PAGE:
Foundation: the short version

This entry was posted by on Tuesday, 29 September, 2009 at

I’ve been reading Asimov’s original Foundation trilogy, and have almost finished it. (Yes, I can’t believe I haven’t read it before!) I love the fact that the novels are essentially a series of political dialogues, and all of the action happens completely offstage. Here’s my quick parody, written during a moment of boredom.

The two men faced each other quietly in the metallic room, each pensively smoking their rare cigars. Outside, hundreds of warships screamed in the dead of space, blowing each other to smithereens and ejecting boiling flesh into the void. The fate of all human civilization once again hung the balance.

“It appears yet another Crisis is upon us, as was predicted.”

“Yes, you *would* want me to think that, wouldn’t you?”

“Would I now? Are you sure?”

“Don’t play your mind games with me, I’ve already anticipated your latest move. Did you really think I was so gullible as to allow my ships to attack yours first?”

“Galaxy! Well apparently you just did.”

“You only *think* I did. You see, I’ve been leading you all along, making you think I would, but that’s only because you didn’t know that I already knew of your plan.”

“Precisely, which is exactly why you fell into my trap.”

“Excuse me?”

“Indeed! I knew you wouldn’t actually go where I was hoping you would, and thus I coaxed you into doing exactly what I wanted all along. You’ve been my pawn from the beginning.”

“And that’s exactly what I KNEW you would say, because I WANTED you to think I was your pawn! That’s why I have 50 soldiers outside this door ready to kill you the moment I nod my head. You miscalculated my genius once again, thinking you were in control.”

“Ah, but YOU underestimated ME, don’t you see? This ENTIRE CONVERSATION has already been predicted by Seldon himself, and my top-secret troop of 300 has been sitting here for 20 years waiting for this exact moment, waiting to do nothing but surprise you. I’m afraid they’ve already destroyed your 50 soldiers outside the door and are now waiting to arrest you personally.”

“But isn’t that just too obvious? I knew you’d plan such a silly thing, from my earliest days in service. I made it my personal mission — 20 years ago — to make sure your secretive squad was destroyed before they were even established. Their entire existence has been a decades-long illusion performed only for your personal deception. I’m afraid you’re powerless.”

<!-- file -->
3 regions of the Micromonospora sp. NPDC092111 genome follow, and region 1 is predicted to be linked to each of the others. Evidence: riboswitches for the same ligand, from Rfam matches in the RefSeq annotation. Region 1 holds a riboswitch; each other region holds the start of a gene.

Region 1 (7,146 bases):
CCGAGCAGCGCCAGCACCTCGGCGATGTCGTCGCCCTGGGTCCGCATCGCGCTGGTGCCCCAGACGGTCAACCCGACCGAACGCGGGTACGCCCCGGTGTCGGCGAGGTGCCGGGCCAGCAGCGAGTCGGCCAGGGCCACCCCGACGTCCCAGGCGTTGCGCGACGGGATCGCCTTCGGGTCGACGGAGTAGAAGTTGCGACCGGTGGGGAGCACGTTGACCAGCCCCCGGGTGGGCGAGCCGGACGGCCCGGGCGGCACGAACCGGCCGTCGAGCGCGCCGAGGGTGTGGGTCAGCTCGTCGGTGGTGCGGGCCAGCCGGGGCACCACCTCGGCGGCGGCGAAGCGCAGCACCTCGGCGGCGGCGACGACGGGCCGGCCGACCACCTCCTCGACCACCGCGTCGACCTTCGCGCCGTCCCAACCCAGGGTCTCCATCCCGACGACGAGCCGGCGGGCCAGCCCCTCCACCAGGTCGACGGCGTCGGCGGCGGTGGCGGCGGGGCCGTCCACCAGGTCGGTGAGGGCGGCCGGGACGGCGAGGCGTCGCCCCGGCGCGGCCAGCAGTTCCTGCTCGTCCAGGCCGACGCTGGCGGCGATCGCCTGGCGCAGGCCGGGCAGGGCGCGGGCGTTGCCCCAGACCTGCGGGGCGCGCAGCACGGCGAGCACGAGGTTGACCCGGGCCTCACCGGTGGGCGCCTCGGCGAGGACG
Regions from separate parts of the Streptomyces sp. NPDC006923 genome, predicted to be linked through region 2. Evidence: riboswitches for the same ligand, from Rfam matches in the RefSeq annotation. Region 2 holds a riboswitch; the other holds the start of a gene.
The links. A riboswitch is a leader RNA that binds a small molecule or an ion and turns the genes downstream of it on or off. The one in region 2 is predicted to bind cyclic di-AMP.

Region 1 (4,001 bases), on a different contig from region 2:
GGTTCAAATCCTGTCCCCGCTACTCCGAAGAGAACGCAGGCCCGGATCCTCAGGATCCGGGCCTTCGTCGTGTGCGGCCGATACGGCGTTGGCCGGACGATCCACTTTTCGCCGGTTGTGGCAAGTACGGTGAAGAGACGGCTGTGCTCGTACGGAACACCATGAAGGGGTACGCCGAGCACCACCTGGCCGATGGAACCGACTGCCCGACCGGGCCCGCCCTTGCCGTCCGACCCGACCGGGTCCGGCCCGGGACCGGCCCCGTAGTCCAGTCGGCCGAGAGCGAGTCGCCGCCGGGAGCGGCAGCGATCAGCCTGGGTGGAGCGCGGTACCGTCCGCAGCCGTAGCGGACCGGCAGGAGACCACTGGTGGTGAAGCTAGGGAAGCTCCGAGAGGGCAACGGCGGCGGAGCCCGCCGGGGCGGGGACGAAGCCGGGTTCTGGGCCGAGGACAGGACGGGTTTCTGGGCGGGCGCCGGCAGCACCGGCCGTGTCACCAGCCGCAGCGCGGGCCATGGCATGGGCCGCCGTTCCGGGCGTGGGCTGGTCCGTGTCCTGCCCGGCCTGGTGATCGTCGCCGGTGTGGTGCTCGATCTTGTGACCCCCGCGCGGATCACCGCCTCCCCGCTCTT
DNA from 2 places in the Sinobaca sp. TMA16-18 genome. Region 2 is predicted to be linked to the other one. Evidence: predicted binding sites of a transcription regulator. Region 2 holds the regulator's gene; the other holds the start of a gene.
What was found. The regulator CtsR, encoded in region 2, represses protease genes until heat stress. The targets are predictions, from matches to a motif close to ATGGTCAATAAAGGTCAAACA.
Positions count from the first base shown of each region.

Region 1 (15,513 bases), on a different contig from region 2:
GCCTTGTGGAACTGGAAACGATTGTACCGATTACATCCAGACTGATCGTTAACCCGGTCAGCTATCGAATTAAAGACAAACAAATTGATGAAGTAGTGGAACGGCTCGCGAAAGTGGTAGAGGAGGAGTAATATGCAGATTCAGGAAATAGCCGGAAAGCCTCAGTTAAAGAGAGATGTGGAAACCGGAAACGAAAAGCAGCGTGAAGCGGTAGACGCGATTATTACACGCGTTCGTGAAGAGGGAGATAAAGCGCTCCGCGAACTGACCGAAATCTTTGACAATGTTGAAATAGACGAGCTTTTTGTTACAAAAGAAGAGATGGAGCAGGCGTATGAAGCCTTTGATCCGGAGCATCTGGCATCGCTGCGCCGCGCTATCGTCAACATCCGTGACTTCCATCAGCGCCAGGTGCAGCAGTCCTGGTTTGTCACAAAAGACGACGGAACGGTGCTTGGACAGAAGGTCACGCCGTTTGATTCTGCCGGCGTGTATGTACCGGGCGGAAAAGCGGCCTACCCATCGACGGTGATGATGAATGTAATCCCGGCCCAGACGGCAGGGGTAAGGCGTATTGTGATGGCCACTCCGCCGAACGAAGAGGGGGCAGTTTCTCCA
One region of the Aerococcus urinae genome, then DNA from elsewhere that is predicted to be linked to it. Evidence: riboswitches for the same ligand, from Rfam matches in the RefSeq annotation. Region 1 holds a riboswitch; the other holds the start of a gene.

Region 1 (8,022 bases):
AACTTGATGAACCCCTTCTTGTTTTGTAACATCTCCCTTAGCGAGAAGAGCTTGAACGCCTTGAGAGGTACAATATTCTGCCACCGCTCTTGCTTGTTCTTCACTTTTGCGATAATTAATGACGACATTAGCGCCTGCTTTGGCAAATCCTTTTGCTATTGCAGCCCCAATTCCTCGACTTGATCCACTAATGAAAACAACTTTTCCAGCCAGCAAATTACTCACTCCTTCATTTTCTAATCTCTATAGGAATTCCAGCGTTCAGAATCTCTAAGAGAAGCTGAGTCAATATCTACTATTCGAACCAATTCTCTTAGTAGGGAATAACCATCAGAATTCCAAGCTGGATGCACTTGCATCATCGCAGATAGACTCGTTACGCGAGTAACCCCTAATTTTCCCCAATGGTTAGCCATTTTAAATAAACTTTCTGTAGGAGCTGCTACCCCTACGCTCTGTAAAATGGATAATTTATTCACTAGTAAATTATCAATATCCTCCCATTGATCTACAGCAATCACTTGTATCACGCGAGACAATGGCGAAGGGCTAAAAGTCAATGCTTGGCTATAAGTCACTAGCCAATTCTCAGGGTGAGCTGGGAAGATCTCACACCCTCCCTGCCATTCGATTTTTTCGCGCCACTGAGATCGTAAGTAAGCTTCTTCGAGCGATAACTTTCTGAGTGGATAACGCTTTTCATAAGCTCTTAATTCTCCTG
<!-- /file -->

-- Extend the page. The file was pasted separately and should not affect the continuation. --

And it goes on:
“Powerless, that is, to withhold the truth from you any more. Your entire LIFE among the Galactic Empire has been one gigantic simulation, something I just implanted via insidious mind probe. The truth is that you’re a lifetime resident of an insane asylum in Bloomsbury, New Jersey. Tea time is over and visitors are now going home. Goodbye, sir.”

“Damn.”

7 Comments to Foundation: the short version

  1. Alex Launi says:

    September 29th, 2009 at 10:55 pm

    Heads up- Don’t read Prelude to Foundation. It’s kind of realllly bad.

  2. Greg Stein says:

    September 30th, 2009 at 12:17 am

    LOL!!

  3. Jack Hughes says:

    September 30th, 2009 at 3:39 am

    I suspect you should never re-read books you read when you were young and thought was really good. I re-read “Caves of Steel” a few months ago and was surprised how laboured it is. How many other books/authors do I hold in high regard whose books really suck? A disturbing thought…

  4. Jack Welch says:

    September 30th, 2009 at 5:48 am

    Hmm. This puts me in mind of the iodocaine powder dialogue as well as:

    http://www.youtube.com/watch?v=Do-wDPoC6GM

  5. Greg says:

    September 30th, 2009 at 7:33 am

    I love the Foundation books. Some more than others, but I have re-read them all. And the robot novels! Awesome! You can listen to Nightfall at http://escapepod.org/2007/04/05/ep100-nightfall/

  6. Anon says:

    September 30th, 2009 at 9:38 am

    @Alex Launi: you must be joking. IMO, the prequels were far better than the Foundation books.

  7. Bittersweet Sage says:

    October 4th, 2009 at 9:05 pm

    In response to Jack Hughes: “How many other books/authors do I hold in high regard whose books really suck?”

    I had that reaction to Orson Scott Card. The fourth Alvin Maker book, Alvine Journeyman was so bad that it made me wonder if Card’s books had always sucked and I just hadn’t noticed before. (As it turns out, Seventh Son and Red Prophet don’t suck.)